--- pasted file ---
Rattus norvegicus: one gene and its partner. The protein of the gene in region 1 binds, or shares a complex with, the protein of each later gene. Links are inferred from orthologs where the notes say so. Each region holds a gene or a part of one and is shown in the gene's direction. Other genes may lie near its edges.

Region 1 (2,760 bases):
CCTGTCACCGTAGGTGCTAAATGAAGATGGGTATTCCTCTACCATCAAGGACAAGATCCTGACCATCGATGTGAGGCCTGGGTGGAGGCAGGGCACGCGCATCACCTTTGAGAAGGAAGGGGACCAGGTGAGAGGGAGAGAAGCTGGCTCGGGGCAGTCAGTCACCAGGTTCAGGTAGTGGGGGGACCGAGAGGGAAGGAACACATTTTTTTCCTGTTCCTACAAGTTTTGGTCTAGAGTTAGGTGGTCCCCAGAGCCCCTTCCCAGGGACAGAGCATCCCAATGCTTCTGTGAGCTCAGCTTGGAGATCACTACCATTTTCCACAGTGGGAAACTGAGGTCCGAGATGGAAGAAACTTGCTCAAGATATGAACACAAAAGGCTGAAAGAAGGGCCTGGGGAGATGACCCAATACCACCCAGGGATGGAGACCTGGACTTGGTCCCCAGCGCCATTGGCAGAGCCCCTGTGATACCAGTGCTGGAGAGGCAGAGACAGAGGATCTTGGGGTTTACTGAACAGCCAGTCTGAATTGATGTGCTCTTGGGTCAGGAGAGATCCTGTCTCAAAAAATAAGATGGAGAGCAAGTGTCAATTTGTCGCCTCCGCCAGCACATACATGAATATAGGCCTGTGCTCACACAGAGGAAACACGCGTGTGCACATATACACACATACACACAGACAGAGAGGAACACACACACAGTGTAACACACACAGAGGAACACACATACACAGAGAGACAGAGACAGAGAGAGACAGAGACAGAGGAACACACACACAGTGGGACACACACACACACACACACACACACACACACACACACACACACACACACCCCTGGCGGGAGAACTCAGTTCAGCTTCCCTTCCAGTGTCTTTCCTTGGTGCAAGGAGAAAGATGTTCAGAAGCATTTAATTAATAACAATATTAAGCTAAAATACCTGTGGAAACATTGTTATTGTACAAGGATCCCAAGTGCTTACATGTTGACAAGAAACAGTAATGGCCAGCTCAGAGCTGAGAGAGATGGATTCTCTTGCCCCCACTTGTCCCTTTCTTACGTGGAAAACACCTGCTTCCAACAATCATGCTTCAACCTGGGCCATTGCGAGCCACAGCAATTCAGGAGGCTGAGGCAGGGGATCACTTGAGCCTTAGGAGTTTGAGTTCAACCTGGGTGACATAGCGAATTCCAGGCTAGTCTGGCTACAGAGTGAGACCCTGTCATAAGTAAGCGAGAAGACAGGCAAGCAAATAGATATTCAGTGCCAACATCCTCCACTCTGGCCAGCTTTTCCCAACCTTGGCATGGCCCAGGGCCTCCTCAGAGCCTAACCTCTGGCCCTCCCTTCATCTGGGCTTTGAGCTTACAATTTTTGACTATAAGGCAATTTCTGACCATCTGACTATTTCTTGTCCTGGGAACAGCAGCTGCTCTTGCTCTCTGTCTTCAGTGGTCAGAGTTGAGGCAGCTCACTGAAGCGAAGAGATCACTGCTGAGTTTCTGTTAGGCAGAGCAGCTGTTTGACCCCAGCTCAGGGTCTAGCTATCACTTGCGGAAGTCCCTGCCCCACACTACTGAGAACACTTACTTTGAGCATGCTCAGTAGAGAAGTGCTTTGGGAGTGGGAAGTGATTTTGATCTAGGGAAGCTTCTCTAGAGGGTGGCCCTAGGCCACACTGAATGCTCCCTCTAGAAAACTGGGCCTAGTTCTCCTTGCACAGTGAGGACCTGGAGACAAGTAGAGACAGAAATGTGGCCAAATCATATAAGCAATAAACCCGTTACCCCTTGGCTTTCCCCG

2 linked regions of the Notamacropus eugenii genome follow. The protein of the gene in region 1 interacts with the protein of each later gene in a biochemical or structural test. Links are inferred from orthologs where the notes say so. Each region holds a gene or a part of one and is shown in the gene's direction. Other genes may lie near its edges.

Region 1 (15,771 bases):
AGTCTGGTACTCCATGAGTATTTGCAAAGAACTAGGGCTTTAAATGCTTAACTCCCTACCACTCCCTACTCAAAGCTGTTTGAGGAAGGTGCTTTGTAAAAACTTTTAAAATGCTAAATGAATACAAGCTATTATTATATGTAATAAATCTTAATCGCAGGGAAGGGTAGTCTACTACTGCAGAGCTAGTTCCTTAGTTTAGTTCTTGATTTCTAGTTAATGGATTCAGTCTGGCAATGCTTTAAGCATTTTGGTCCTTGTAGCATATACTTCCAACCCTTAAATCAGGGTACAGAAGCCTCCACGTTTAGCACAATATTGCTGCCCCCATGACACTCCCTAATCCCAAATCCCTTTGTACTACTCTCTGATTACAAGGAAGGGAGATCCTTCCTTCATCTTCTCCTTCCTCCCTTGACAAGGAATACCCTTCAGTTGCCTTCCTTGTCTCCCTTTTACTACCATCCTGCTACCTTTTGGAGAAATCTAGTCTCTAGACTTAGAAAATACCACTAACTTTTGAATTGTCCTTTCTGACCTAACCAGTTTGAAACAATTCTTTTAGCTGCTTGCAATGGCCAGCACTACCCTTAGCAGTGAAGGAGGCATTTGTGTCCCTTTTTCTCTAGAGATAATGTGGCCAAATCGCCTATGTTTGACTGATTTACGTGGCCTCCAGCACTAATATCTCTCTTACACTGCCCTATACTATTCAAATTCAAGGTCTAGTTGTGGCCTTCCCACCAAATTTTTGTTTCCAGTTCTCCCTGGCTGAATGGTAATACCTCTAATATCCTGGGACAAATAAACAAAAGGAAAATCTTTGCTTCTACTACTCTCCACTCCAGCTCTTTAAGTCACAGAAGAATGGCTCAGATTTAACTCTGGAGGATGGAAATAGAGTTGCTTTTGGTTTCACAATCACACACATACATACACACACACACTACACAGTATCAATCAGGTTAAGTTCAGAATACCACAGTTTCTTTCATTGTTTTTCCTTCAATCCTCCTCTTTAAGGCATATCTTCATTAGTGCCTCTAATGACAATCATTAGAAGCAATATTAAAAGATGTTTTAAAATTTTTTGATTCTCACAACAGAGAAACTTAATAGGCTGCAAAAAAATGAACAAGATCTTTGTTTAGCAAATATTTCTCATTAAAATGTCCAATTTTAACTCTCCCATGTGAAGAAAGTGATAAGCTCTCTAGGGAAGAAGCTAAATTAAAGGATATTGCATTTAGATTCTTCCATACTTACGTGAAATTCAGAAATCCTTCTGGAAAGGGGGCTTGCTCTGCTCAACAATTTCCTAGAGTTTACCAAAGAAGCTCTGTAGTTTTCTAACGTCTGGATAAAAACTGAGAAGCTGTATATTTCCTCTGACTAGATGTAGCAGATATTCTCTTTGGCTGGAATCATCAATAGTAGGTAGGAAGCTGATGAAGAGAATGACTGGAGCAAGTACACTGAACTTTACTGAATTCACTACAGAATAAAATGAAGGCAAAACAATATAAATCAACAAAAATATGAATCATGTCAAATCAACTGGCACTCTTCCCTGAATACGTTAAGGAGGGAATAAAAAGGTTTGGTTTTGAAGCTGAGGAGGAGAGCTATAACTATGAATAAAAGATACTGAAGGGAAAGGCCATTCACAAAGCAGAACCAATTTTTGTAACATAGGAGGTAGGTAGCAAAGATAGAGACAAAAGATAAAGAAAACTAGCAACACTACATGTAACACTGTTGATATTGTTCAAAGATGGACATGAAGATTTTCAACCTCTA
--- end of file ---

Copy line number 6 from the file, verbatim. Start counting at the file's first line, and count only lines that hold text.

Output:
AGTCTGGTACTCCATGAGTATTTGCAAAGAACTAGGGCTTTAAATGCTTAACTCCCTACCACTCCCTACTCAAAGCTGTTTGAGGAAGGTGCTTTGTAAAAACTTTTAAAATGCTAAATGAATACAAGCTATTATTATATGTAATAAATCTTAATCGCAGGGAAGGGTAGTCTACTACTGCAGAGCTAGTTCCTTAGTTTAGTTCTTGATTTCTAGTTAATGGATTCAGTCTGGCAATGCTTTAAGCATTTTGGTCCTTGTAGCATATACTTCCAACCCTTAAATCAGGGTACAGAAGCCTCCACGTTTAGCACAATATTGCTGCCCCCATGACACTCCCTAATCCCAAATCCCTTTGTACTACTCTCTGATTACAAGGAAGGGAGATCCTTCCTTCATCTTCTCCTTCCTCCCTTGACAAGGAATACCCTTCAGTTGCCTTCCTTGTCTCCCTTTTACTACCATCCTGCTACCTTTTGGAGAAATCTAGTCTCTAGACTTAGAAAATACCACTAACTTTTGAATTGTCCTTTCTGACCTAACCAGTTTGAAACAATTCTTTTAGCTGCTTGCAATGGCCAGCACTACCCTTAGCAGTGAAGGAGGCATTTGTGTCCCTTTTTCTCTAGAGATAATGTGGCCAAATCGCCTATGTTTGACTGATTTACGTGGCCTCCAGCACTAATATCTCTCTTACACTGCCCTATACTATTCAAATTCAAGGTCTAGTTGTGGCCTTCCCACCAAATTTTTGTTTCCAGTTCTCCCTGGCTGAATGGTAATACCTCTAATATCCTGGGACAAATAAACAAAAGGAAAATCTTTGCTTCTACTACTCTCCACTCCAGCTCTTTAAGTCACAGAAGAATGGCTCAGATTTAACTCTGGAGGATGGAAATAGAGTTGCTTTTGGTTTCACAATCACACACATACATACACACACACACTACACAGTATCAATCAGGTTAAGTTCAGAATACCACAGTTTCTTTCATTGTTTTTCCTTCAATCCTCCTCTTTAAGGCATATCTTCATTAGTGCCTCTAATGACAATCATTAGAAGCAATATTAAAAGATGTTTTAAAATTTTTTGATTCTCACAACAGAGAAACTTAATAGGCTGCAAAAAAATGAACAAGATCTTTGTTTAGCAAATATTTCTCATTAAAATGTCCAATTTTAACTCTCCCATGTGAAGAAAGTGATAAGCTCTCTAGGGAAGAAGCTAAATTAAAGGATATTGCATTTAGATTCTTCCATACTTACGTGAAATTCAGAAATCCTTCTGGAAAGGGGGCTTGCTCTGCTCAACAATTTCCTAGAGTTTACCAAAGAAGCTCTGTAGTTTTCTAACGTCTGGATAAAAACTGAGAAGCTGTATATTTCCTCTGACTAGATGTAGCAGATATTCTCTTTGGCTGGAATCATCAATAGTAGGTAGGAAGCTGATGAAGAGAATGACTGGAGCAAGTACACTGAACTTTACTGAATTCACTACAGAATAAAATGAAGGCAAAACAATATAAATCAACAAAAATATGAATCATGTCAAATCAACTGGCACTCTTCCCTGAATACGTTAAGGAGGGAATAAAAAGGTTTGGTTTTGAAGCTGAGGAGGAGAGCTATAACTATGAATAAAAGATACTGAAGGGAAAGGCCATTCACAAAGCAGAACCAATTTTTGTAACATAGGAGGTAGGTAGCAAAGATAGAGACAAAAGATAAAGAAAACTAGCAACACTACATGTAACACTGTTGATATTGTTCAAAGATGGACATGAAGATTTTCAACCTCTA